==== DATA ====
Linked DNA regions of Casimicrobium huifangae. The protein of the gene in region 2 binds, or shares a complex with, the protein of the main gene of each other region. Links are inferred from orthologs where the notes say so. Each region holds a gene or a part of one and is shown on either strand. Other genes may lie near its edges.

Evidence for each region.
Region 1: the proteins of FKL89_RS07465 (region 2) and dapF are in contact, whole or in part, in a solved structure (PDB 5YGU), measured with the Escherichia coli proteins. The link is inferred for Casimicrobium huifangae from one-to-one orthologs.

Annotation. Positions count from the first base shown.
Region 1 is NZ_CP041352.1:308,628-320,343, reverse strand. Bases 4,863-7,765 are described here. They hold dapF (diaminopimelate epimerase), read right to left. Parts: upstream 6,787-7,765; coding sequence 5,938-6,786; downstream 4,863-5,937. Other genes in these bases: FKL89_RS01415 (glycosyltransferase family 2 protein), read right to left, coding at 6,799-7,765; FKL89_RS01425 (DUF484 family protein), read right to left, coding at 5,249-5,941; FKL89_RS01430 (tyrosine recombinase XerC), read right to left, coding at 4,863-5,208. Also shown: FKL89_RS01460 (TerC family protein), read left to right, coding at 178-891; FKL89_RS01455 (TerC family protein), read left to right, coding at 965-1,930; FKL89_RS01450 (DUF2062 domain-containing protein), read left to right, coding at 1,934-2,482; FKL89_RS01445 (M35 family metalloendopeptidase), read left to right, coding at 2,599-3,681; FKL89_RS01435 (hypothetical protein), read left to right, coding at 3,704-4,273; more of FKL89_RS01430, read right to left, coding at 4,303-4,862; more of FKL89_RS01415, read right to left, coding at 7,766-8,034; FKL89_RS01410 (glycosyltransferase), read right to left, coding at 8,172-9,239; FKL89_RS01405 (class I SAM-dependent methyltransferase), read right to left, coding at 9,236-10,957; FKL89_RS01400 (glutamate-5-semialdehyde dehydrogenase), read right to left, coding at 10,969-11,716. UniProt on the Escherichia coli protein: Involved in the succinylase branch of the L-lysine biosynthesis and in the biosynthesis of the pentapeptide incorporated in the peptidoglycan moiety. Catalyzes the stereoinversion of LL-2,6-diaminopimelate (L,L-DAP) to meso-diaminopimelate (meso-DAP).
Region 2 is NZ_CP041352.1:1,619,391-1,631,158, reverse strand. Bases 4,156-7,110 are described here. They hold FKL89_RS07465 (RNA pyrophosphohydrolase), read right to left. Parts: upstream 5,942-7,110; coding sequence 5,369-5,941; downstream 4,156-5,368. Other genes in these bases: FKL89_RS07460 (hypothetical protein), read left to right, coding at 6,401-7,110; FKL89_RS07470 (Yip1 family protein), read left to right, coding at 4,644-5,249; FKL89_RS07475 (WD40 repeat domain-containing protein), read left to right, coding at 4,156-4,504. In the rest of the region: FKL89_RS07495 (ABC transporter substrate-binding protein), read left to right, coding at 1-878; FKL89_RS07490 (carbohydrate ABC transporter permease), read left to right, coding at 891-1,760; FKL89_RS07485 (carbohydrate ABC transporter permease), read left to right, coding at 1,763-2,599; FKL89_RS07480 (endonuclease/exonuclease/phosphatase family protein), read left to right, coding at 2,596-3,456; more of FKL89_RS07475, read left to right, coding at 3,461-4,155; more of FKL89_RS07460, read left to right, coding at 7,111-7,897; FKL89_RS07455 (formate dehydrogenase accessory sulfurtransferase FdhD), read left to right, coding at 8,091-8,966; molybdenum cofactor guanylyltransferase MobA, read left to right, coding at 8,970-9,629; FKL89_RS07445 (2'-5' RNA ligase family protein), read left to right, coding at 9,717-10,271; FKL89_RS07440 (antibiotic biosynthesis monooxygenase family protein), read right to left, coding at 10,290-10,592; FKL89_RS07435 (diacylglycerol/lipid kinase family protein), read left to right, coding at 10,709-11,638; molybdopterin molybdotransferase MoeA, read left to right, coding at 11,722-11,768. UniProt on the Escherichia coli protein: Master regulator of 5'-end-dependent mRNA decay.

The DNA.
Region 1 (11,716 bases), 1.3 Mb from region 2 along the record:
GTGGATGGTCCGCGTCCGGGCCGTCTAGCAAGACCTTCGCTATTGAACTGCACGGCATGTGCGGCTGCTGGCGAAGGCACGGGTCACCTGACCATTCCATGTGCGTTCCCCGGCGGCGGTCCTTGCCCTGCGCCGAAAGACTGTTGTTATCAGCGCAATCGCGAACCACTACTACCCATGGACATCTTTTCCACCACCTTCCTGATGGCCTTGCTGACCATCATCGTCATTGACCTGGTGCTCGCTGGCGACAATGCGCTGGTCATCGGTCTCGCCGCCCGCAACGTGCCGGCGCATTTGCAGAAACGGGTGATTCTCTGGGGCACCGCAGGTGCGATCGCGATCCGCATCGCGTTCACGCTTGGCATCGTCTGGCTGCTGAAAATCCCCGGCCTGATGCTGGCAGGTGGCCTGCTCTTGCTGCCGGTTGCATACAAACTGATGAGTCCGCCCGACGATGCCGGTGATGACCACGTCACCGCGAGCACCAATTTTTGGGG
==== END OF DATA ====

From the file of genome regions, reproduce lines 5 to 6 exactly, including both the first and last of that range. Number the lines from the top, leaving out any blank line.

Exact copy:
Region 1 is NZ_CP041352.1:308,628-320,343, reverse strand. Bases 4,863-7,765 are described here. They hold dapF (diaminopimelate epimerase), read right to left. Parts: upstream 6,787-7,765; coding sequence 5,938-6,786; downstream 4,863-5,937. Other genes in these bases: FKL89_RS01415 (glycosyltransferase family 2 protein), read right to left, coding at 6,799-7,765; FKL89_RS01425 (DUF484 family protein), read right to left, coding at 5,249-5,941; FKL89_RS01430 (tyrosine recombinase XerC), read right to left, coding at 4,863-5,208. Also shown: FKL89_RS01460 (TerC family protein), read left to right, coding at 178-891; FKL89_RS01455 (TerC family protein), read left to right, coding at 965-1,930; FKL89_RS01450 (DUF2062 domain-containing protein), read left to right, coding at 1,934-2,482; FKL89_RS01445 (M35 family metalloendopeptidase), read left to right, coding at 2,599-3,681; FKL89_RS01435 (hypothetical protein), read left to right, coding at 3,704-4,273; more of FKL89_RS01430, read right to left, coding at 4,303-4,862; more of FKL89_RS01415, read right to left, coding at 7,766-8,034; FKL89_RS01410 (glycosyltransferase), read right to left, coding at 8,172-9,239; FKL89_RS01405 (class I SAM-dependent methyltransferase), read right to left, coding at 9,236-10,957; FKL89_RS01400 (glutamate-5-semialdehyde dehydrogenase), read right to left, coding at 10,969-11,716. UniProt on the Escherichia coli protein: Involved in the succinylase branch of the L-lysine biosynthesis and in the biosynthesis of the pentapeptide incorporated in the peptidoglycan moiety. Catalyzes the stereoinversion of LL-2,6-diaminopimelate (L,L-DAP) to meso-diaminopimelate (meso-DAP).
Region 2 is NZ_CP041352.1:1,619,391-1,631,158, reverse strand. Bases 4,156-7,110 are described here. They hold FKL89_RS07465 (RNA pyrophosphohydrolase), read right to left. Parts: upstream 5,942-7,110; coding sequence 5,369-5,941; downstream 4,156-5,368. Other genes in these bases: FKL89_RS07460 (hypothetical protein), read left to right, coding at 6,401-7,110; FKL89_RS07470 (Yip1 family protein), read left to right, coding at 4,644-5,249; FKL89_RS07475 (WD40 repeat domain-containing protein), read left to right, coding at 4,156-4,504. In the rest of the region: FKL89_RS07495 (ABC transporter substrate-binding protein), read left to right, coding at 1-878; FKL89_RS07490 (carbohydrate ABC transporter permease), read left to right, coding at 891-1,760; FKL89_RS07485 (carbohydrate ABC transporter permease), read left to right, coding at 1,763-2,599; FKL89_RS07480 (endonuclease/exonuclease/phosphatase family protein), read left to right, coding at 2,596-3,456; more of FKL89_RS07475, read left to right, coding at 3,461-4,155; more of FKL89_RS07460, read left to right, coding at 7,111-7,897; FKL89_RS07455 (formate dehydrogenase accessory sulfurtransferase FdhD), read left to right, coding at 8,091-8,966; molybdenum cofactor guanylyltransferase MobA, read left to right, coding at 8,970-9,629; FKL89_RS07445 (2'-5' RNA ligase family protein), read left to right, coding at 9,717-10,271; FKL89_RS07440 (antibiotic biosynthesis monooxygenase family protein), read right to left, coding at 10,290-10,592; FKL89_RS07435 (diacylglycerol/lipid kinase family protein), read left to right, coding at 10,709-11,638; molybdopterin molybdotransferase MoeA, read left to right, coding at 11,722-11,768. UniProt on the Escherichia coli protein: Master regulator of 5'-end-dependent mRNA decay.